Superhero movie “Black Panther’ made a killing at the MTV Movie & TV Awards on Saturday (June 16) in an awards show shown on television on Monday (June 18) that also recognized gays, women and those who stand up to bullying.
“Black Panther,” the predominantly black movie that has taken more than $1.3 billion at the global box-office, won best movie, best villain for Michael B. Jordan’s Killmonger, and best performance and hero for star Chadwick Boseman.
Boseman, who plays the leader of the fictional African nation of Wakanda, gave his trophy to a man with no Hollywood connections.
“An award for best hero is amazing but it’s even greater to acknowledge the heroes we have in real life,” said Boseman.
He brought on stage James Shaw Jr., a 29-year-old electrician who overpowered a gunman who killed four people at a Waffle House outlet in Nashville in April to save the lives of more customers.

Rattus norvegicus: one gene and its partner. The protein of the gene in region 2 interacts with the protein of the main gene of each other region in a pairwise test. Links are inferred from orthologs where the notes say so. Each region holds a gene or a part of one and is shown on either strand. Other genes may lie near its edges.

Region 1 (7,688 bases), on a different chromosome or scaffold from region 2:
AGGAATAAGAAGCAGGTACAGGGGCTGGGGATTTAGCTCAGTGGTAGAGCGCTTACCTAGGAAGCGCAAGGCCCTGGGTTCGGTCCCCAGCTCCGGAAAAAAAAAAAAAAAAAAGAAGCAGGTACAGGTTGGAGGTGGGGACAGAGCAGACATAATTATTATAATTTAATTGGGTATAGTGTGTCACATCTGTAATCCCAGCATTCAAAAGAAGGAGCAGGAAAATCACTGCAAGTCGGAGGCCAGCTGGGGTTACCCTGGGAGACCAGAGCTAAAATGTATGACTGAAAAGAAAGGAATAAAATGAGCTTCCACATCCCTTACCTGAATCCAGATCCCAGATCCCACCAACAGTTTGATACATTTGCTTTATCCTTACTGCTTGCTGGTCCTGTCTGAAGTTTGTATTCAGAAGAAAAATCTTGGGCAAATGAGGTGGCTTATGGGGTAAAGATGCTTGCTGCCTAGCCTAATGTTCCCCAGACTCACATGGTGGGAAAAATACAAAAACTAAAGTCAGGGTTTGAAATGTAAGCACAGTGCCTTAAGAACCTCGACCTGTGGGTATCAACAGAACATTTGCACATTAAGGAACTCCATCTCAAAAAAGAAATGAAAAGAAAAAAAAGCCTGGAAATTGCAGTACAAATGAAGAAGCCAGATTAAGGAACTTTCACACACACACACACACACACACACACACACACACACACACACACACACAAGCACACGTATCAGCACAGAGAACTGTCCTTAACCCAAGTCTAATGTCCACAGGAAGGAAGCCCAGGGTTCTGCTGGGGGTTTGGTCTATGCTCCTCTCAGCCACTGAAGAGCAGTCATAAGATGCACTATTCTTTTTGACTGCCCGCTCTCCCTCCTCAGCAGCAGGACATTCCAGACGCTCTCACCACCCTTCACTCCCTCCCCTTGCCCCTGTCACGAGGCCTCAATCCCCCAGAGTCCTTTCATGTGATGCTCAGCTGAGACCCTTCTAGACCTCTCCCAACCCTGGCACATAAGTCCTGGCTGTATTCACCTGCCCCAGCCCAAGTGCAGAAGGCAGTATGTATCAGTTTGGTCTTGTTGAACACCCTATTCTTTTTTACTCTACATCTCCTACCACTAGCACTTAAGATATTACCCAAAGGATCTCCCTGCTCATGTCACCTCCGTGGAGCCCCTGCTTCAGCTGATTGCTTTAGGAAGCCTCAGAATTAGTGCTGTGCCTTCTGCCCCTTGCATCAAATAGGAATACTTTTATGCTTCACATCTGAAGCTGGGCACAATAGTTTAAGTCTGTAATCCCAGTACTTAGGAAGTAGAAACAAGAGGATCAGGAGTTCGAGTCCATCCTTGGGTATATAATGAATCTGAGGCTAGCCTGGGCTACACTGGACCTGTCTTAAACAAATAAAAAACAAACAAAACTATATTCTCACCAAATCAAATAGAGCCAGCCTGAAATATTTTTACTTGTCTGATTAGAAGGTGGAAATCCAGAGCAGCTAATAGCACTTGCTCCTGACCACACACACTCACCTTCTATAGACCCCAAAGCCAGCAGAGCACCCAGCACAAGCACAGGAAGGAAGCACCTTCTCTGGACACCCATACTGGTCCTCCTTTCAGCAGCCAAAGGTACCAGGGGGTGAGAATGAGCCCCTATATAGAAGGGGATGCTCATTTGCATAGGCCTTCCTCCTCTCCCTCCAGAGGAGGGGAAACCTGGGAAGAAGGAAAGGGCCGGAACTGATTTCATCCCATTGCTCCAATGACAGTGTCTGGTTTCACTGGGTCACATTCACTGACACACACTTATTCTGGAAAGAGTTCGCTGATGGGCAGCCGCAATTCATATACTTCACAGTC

“This is gonna live at your house,” Boseman said, handing the trophy to Shaw.
Jordan thanked fans for supporting the movie, which has smashed Hollywood doubts about the broader appeal of black films to become the third highest-grossing film of all time in North America.
“It’s incredible when the stereotype used to be people of color couldn’t bring y’all out to the theater and make these types of films and bring this type of impact to you guys. So the fact that we were able to do this on this scale with this movie and this project means the world to us,” he said.
Actor Chris Pratt received the generational award and told the audience to believe in God and pray because ‘’ it is good for your soul’‘.
“Don’t be a turd. If you’re strong, be a protector and if you’re smart, be a humble influencer. Strength and intelligence can be weapons and do not wield them against the weak. That makes you a bully. Be bigger than that”, Pratt added.
The youth-oriented MTV network, known for its irreverent award shows, again dispensed with gender classifications, placing men and women together in performance categories in a move to embrace equality and gender fluidity.